Sex Dreams Offer Insight Into Our Repressed Sexual Desires

Maggie Mae Lemaris

I will be the first to admit that I don’t understand the neural theories and science behind memory. I suppose I could spend years studying neurological chemistry, but that’s not going to happen. So I cannot understand why certain information is extracted and then played out in our sleep. But I have come to one conclusion: It is in these moments of rest that memories come together to form that which we inherently desire.

Sexual dreams are a candid reimaging of our memory bank being played out in a private one-time-only showing. They are sly and uninhibited, constantly sneaking in and out of the room without even leaving a memory. But occasionally, these moments of sexual drive in their infinite forms jolt us awake, and in these moments, we are left with a reflection of uncontrollable lust. Sometimes we find ecstasy, other times, terror.

In waking moments, I am left to ask, do I really desire that which I dream about? Because sometimes my sex dreams are so inconsistent with my waking desires, I can only conclude that sex dreams are nothing but random pornography extracted from my nucleus accumbens. I can’t know for sure. My dreams are completely out of my control.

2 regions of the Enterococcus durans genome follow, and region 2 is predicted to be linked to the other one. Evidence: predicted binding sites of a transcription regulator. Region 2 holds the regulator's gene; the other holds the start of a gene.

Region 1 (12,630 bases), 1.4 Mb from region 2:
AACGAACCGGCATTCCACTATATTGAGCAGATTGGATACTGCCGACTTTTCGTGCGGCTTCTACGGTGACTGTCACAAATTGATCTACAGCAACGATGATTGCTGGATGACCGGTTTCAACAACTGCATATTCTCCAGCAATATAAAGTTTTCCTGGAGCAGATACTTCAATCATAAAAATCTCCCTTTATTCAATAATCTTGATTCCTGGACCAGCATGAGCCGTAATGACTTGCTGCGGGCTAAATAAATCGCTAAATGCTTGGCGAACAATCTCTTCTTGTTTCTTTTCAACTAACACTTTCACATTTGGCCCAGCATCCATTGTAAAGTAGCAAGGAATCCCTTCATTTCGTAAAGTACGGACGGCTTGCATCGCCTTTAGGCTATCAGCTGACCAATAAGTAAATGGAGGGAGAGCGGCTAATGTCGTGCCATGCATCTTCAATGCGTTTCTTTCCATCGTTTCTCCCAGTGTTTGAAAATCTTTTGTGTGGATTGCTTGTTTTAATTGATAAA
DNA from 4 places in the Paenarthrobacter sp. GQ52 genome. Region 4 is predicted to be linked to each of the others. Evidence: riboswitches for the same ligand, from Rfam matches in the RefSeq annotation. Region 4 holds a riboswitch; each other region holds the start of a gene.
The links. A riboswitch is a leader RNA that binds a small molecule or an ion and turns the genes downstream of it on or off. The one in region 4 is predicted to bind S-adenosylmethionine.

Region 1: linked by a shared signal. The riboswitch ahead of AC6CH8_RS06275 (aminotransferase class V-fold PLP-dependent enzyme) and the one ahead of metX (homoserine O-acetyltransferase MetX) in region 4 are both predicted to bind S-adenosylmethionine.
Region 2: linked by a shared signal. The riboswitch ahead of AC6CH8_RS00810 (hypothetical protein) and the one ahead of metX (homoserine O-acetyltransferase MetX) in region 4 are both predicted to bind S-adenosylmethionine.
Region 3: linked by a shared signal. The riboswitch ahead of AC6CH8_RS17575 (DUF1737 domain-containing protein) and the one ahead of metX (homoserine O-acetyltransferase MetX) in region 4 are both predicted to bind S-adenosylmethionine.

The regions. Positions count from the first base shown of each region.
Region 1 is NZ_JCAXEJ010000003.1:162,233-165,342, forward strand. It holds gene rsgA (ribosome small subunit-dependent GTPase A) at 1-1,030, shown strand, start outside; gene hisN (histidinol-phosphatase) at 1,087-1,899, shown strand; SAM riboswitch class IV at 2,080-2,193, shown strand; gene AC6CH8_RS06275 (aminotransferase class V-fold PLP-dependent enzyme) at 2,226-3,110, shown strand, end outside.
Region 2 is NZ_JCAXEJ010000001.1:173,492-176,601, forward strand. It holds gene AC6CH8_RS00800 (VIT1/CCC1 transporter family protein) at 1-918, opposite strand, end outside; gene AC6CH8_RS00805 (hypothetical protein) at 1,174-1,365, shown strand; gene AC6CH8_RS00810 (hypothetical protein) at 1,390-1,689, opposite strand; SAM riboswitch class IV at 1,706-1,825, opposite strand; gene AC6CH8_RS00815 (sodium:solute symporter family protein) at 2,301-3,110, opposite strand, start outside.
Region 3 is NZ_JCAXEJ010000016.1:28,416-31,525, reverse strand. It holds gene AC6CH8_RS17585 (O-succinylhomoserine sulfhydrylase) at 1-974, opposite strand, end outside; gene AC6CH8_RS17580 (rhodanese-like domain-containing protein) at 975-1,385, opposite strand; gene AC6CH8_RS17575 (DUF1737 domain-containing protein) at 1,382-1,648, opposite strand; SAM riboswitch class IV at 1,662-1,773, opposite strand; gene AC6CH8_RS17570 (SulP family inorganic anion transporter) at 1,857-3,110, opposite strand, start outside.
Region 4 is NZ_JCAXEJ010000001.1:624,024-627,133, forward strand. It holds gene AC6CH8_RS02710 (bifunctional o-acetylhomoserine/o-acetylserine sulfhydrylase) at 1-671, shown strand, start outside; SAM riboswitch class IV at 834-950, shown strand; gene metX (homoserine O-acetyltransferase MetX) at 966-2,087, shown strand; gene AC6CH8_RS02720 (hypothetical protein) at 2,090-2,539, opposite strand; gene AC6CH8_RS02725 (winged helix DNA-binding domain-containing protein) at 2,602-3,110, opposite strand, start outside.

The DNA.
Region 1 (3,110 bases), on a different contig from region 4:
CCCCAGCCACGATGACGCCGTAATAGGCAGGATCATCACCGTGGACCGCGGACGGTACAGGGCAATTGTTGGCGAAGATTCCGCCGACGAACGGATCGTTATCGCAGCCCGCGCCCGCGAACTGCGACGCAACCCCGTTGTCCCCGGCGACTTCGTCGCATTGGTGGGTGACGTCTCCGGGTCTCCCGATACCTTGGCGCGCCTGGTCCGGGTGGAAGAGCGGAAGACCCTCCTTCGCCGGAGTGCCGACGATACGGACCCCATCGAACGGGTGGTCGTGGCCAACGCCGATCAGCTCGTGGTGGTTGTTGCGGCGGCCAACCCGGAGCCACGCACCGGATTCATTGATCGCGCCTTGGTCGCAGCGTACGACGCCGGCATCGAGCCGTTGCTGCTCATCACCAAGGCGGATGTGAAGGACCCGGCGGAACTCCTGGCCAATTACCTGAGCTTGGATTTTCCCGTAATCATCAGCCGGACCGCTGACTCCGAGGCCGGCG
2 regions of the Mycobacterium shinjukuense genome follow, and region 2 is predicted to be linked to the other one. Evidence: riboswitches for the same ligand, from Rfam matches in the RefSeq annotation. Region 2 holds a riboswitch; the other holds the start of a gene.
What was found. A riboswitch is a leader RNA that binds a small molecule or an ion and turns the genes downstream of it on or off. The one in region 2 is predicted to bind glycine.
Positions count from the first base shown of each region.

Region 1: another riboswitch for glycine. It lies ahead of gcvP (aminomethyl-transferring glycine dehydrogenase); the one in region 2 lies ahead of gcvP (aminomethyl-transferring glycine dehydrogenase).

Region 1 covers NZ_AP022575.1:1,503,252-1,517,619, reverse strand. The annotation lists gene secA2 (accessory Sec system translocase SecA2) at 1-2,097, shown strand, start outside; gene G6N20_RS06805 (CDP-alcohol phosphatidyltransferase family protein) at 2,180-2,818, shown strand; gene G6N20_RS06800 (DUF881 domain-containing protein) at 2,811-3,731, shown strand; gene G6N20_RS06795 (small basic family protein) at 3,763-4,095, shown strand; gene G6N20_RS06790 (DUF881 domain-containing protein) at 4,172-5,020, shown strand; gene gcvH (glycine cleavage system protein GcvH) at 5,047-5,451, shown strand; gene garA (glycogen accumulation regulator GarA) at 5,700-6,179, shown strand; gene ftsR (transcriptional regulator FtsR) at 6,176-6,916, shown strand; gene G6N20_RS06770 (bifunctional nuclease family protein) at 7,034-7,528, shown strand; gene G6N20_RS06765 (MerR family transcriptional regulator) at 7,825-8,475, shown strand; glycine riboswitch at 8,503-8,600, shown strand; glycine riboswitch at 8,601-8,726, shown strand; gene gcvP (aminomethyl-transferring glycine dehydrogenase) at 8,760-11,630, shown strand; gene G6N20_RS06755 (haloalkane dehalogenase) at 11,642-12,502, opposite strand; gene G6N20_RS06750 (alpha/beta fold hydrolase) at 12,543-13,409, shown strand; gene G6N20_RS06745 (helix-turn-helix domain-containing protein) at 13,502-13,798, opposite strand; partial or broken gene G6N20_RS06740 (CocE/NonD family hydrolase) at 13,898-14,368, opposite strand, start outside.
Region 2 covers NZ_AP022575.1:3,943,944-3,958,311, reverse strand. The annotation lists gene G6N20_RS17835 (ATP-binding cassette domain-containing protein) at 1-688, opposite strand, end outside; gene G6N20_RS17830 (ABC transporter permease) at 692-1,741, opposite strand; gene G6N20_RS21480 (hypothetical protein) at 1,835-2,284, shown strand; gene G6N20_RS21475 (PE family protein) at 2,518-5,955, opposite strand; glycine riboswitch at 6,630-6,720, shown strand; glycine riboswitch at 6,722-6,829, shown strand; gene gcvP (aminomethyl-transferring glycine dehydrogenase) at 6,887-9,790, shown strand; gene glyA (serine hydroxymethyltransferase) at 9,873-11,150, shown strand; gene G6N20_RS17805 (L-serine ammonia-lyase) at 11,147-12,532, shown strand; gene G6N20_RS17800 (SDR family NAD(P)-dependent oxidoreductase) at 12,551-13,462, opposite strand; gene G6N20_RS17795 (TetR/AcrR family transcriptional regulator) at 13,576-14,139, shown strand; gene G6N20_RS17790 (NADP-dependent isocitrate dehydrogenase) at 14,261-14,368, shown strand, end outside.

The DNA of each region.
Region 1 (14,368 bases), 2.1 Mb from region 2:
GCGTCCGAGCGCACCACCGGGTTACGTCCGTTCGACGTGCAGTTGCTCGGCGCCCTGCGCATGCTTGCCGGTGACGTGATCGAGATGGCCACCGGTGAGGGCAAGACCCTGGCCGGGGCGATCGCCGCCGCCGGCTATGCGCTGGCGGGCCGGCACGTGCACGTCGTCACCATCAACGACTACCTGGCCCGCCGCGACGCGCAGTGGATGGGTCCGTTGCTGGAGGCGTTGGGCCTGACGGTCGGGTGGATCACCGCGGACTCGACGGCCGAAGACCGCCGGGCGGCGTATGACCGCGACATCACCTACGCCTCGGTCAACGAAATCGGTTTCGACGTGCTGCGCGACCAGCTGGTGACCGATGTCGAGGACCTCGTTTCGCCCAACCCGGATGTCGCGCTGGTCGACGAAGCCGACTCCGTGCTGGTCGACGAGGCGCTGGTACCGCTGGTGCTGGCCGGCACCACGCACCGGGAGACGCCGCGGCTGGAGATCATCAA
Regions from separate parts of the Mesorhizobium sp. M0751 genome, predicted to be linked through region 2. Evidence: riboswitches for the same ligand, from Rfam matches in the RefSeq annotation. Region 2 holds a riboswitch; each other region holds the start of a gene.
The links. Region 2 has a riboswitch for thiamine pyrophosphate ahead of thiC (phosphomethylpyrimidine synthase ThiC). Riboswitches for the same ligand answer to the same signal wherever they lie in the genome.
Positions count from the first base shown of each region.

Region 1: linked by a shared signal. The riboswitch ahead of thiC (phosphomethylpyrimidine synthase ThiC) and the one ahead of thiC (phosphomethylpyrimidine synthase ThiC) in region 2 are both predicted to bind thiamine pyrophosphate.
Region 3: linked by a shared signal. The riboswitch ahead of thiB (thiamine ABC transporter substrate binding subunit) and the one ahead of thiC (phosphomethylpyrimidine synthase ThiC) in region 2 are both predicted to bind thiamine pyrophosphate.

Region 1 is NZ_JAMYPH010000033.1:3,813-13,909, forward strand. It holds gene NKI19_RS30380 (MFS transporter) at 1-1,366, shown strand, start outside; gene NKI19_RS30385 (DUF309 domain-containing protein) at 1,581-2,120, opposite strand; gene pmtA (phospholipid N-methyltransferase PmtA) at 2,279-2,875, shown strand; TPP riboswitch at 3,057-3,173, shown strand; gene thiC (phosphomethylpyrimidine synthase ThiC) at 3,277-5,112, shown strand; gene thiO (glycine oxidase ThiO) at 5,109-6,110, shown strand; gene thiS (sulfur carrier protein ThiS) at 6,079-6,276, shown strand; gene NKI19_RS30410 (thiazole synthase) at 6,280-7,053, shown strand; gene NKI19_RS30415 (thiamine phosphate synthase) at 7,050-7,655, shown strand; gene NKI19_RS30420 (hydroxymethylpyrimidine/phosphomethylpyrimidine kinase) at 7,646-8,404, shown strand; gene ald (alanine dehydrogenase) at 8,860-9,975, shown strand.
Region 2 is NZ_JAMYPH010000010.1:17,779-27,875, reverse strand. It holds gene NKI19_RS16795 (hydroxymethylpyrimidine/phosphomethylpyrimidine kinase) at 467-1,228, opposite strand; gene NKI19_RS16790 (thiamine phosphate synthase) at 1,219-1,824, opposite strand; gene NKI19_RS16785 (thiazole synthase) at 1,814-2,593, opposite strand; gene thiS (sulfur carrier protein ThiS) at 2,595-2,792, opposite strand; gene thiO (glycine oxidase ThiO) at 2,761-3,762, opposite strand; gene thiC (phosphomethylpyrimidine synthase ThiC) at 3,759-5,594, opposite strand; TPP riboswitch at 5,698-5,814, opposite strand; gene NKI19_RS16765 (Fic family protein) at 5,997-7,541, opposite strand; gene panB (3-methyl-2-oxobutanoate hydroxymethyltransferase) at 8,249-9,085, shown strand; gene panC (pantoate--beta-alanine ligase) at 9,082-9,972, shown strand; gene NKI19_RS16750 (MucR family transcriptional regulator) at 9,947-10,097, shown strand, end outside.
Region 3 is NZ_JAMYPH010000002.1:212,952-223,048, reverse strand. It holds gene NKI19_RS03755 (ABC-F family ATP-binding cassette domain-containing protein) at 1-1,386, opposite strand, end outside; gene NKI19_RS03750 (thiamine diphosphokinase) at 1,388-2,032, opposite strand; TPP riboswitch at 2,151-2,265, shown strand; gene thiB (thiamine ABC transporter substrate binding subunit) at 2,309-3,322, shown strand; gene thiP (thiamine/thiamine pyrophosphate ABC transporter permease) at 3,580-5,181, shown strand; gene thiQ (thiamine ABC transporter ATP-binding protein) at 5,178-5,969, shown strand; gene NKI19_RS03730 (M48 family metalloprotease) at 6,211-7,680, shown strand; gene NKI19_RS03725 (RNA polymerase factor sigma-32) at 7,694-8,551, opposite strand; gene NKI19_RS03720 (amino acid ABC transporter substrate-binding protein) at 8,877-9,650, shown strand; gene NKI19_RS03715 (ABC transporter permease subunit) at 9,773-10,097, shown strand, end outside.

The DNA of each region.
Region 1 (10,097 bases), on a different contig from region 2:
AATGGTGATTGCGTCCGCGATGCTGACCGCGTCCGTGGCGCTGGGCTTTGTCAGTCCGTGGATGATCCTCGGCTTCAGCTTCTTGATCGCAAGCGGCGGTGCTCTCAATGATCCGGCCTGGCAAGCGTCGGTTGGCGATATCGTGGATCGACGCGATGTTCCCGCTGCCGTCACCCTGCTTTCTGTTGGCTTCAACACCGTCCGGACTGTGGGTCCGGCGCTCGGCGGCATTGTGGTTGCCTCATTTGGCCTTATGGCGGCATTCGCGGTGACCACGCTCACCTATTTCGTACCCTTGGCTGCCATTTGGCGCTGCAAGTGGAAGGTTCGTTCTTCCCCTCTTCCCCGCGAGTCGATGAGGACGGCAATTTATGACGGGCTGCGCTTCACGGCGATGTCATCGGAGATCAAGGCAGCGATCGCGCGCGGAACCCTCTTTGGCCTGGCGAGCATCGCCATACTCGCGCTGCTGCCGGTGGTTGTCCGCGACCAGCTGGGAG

On occasion, a single dream will show up again and again that is impossible to ignore. For instance, several weeks ago I woke up, hot and bothered by Ice-T for the sixth time. It is the only recurring dream I have ever had. It started in the beginning of high school, well into my family’s addiction to Law and Order: SVU, but he isn’t detective Tutuola in my dreams. No, he is an intellectual man with a slicked back ponytail, diamond-studded ears and a witty sense of humor.

He seduces the shit out of me at a high-bar coffee joint next to the Guggenheim in New York. I look up from my copy of “The Sun Also Rises”, and notice his leather jacket. He sits down and compliments me on my literary taste. A round of Americanos follow. Eventually, one thing leads to another and I’m pressed against a window in a stairwell that overlooks the back of a Sbarro pizzeria.

This moment exemplifies all that I do not understand about sex dreams. While I am all for getting seduced in a New York City coffee shop, there is no part of me that wants the dude behind me to be Ice-T. Regardless, the dream keeps happening and I keep enjoying it.

Does my sexual desire extend much farther than I allow myself to think? Yes, of course; otherwise I wouldn’t have had this dream five more times.

Whether or not it is Ice-T that I truly want, he exemplifies the fact that there are sexual desires I have and am unwilling to acknowledge. Which raises the most major of concerns: Is there more pleasure to be had that only my dreams can help me access? Sex dreams open the floodgates holding back conscious sexuality and leave me with a choice: to heed or ignore the extent of my desire.

As for the content of sexual dreams, occasionally they should be taken with a grain of salt. But allow yourself the time when you wake up in the morning after a dream of passion to contemplate the boundaries of your own sexual desires, because we all may be a little freakier than we allow ourselves to think. And that possibility is just too damn interesting to ignore.